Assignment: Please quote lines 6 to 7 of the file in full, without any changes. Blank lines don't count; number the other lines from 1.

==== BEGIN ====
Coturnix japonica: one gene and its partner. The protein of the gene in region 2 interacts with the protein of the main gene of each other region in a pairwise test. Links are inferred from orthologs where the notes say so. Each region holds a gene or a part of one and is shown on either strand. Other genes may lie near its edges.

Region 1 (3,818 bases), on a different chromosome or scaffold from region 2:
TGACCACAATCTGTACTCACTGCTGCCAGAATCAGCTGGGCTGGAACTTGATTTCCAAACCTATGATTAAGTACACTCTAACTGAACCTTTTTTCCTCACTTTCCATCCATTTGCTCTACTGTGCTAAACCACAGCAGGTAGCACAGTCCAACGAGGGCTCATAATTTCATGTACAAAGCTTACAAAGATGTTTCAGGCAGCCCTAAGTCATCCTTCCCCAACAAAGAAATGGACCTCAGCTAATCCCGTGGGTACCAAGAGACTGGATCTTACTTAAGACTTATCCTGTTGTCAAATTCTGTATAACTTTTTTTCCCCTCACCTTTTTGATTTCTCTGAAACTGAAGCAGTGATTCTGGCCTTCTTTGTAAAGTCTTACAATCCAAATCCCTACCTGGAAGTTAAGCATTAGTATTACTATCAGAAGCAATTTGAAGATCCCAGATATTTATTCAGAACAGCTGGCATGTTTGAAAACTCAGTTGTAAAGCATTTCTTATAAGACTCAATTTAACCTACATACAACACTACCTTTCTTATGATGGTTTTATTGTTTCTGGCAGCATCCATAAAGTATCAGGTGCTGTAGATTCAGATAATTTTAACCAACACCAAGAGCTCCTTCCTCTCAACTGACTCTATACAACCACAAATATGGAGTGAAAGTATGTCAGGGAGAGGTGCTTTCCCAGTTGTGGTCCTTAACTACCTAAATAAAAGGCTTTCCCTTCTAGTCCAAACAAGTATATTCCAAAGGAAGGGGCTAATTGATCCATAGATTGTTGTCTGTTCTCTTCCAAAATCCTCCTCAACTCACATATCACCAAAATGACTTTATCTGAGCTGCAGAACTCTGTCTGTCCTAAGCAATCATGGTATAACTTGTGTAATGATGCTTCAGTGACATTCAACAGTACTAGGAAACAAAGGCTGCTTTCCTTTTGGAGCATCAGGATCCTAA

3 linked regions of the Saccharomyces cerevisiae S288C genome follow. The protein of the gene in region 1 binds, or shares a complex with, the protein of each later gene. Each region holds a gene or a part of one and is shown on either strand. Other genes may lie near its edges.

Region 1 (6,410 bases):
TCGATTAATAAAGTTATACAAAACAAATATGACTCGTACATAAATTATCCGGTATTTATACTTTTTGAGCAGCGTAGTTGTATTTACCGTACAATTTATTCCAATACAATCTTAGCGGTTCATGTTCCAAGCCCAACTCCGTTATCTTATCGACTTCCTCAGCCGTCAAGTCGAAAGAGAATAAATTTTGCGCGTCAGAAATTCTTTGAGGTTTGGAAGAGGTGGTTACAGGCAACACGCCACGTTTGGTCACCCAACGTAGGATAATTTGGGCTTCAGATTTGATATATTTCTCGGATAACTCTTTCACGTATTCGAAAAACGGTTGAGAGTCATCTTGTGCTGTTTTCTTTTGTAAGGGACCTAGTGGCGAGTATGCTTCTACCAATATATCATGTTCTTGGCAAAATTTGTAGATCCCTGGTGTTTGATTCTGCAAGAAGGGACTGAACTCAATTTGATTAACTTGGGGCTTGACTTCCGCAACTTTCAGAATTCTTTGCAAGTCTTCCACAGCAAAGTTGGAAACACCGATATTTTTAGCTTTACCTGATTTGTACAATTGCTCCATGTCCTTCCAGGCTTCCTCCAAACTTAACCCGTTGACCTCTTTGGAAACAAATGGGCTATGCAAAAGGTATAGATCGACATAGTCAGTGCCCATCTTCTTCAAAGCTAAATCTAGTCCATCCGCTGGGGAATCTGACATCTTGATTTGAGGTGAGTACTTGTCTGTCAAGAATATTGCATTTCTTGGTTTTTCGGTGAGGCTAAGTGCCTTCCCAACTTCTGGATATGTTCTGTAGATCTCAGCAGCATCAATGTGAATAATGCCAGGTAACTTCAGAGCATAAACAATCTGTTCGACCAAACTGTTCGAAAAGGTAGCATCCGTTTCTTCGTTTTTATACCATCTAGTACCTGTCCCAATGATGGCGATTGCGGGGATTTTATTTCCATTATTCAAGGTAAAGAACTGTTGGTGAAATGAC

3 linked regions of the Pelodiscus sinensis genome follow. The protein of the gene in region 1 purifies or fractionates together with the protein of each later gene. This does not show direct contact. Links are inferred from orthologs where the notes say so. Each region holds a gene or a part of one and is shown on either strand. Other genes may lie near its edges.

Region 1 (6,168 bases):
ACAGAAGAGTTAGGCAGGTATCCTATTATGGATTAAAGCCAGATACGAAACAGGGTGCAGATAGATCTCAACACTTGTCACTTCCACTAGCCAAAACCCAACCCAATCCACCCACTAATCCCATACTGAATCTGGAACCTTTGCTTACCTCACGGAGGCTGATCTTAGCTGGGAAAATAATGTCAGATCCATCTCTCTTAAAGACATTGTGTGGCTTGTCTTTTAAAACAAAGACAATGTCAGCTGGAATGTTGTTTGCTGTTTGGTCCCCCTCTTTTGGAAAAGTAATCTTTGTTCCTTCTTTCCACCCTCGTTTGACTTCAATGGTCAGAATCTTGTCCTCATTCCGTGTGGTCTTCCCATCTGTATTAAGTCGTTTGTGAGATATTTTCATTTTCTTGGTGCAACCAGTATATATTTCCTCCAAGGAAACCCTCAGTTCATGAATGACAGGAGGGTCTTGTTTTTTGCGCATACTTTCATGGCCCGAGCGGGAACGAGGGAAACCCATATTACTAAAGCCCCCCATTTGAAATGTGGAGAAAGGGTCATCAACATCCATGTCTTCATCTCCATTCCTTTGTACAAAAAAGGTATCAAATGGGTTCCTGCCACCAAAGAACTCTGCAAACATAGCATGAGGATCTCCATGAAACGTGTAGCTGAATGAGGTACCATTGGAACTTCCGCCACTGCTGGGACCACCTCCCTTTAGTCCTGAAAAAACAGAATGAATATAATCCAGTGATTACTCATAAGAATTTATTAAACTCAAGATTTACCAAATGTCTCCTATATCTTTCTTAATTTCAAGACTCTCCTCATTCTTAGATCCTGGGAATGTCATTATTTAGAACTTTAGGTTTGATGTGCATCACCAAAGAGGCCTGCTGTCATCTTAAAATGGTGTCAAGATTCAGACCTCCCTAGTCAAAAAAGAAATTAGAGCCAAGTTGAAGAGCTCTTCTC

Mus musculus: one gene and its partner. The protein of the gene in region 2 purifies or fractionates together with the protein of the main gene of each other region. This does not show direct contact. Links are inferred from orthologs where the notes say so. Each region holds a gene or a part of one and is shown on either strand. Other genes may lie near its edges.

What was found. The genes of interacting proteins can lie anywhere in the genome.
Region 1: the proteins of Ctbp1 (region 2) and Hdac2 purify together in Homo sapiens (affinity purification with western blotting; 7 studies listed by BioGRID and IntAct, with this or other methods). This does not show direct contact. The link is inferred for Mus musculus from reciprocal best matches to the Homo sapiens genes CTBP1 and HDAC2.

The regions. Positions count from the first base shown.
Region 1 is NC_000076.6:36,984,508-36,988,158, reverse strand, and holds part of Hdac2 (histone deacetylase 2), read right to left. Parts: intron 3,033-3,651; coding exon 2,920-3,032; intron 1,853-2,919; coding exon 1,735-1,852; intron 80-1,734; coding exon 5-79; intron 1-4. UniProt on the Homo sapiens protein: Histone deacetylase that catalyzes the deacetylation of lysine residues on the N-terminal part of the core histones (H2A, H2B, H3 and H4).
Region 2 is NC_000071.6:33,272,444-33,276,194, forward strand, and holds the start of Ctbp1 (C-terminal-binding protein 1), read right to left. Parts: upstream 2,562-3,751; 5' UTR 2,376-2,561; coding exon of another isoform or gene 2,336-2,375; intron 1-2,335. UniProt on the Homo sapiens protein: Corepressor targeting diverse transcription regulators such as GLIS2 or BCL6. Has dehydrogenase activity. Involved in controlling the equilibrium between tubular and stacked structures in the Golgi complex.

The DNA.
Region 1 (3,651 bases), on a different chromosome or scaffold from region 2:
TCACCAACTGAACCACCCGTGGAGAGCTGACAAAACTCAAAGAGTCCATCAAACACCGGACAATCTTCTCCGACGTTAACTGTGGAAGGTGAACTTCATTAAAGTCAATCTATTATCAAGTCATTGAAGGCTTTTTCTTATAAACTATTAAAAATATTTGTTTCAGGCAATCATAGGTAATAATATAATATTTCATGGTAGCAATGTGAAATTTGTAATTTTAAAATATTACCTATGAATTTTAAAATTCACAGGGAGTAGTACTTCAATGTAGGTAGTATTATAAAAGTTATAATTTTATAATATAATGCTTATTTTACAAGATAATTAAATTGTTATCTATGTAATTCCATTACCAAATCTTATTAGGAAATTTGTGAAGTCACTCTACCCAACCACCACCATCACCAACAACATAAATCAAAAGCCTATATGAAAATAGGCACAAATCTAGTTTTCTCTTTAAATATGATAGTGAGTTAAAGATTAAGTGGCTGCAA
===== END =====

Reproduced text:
TCGATTAATAAAGTTATACAAAACAAATATGACTCGTACATAAATTATCCGGTATTTATACTTTTTGAGCAGCGTAGTTGTATTTACCGTACAATTTATTCCAATACAATCTTAGCGGTTCATGTTCCAAGCCCAACTCCGTTATCTTATCGACTTCCTCAGCCGTCAAGTCGAAAGAGAATAAATTTTGCGCGTCAGAAATTCTTTGAGGTTTGGAAGAGGTGGTTACAGGCAACACGCCACGTTTGGTCACCCAACGTAGGATAATTTGGGCTTCAGATTTGATATATTTCTCGGATAACTCTTTCACGTATTCGAAAAACGGTTGAGAGTCATCTTGTGCTGTTTTCTTTTGTAAGGGACCTAGTGGCGAGTATGCTTCTACCAATATATCATGTTCTTGGCAAAATTTGTAGATCCCTGGTGTTTGATTCTGCAAGAAGGGACTGAACTCAATTTGATTAACTTGGGGCTTGACTTCCGCAACTTTCAGAATTCTTTGCAAGTCTTCCACAGCAAAGTTGGAAACACCGATATTTTTAGCTTTACCTGATTTGTACAATTGCTCCATGTCCTTCCAGGCTTCCTCCAAACTTAACCCGTTGACCTCTTTGGAAACAAATGGGCTATGCAAAAGGTATAGATCGACATAGTCAGTGCCCATCTTCTTCAAAGCTAAATCTAGTCCATCCGCTGGGGAATCTGACATCTTGATTTGAGGTGAGTACTTGTCTGTCAAGAATATTGCATTTCTTGGTTTTTCGGTGAGGCTAAGTGCCTTCCCAACTTCTGGATATGTTCTGTAGATCTCAGCAGCATCAATGTGAATAATGCCAGGTAACTTCAGAGCATAAACAATCTGTTCGACCAAACTGTTCGAAAAGGTAGCATCCGTTTCTTCGTTTTTATACCATCTAGTACCTGTCCCAATGATGGCGATTGCGGGGATTTTATTTCCATTATTCAAGGTAAAGAACTGTTGGTGAAATGAC

3 linked regions of the Pelodiscus sinensis genome follow. The protein of the gene in region 1 purifies or fractionates together with the protein of each later gene. This does not show direct contact. Links are inferred from orthologs where the notes say so. Each region holds a gene or a part of one and is shown on either strand. Other genes may lie near its edges.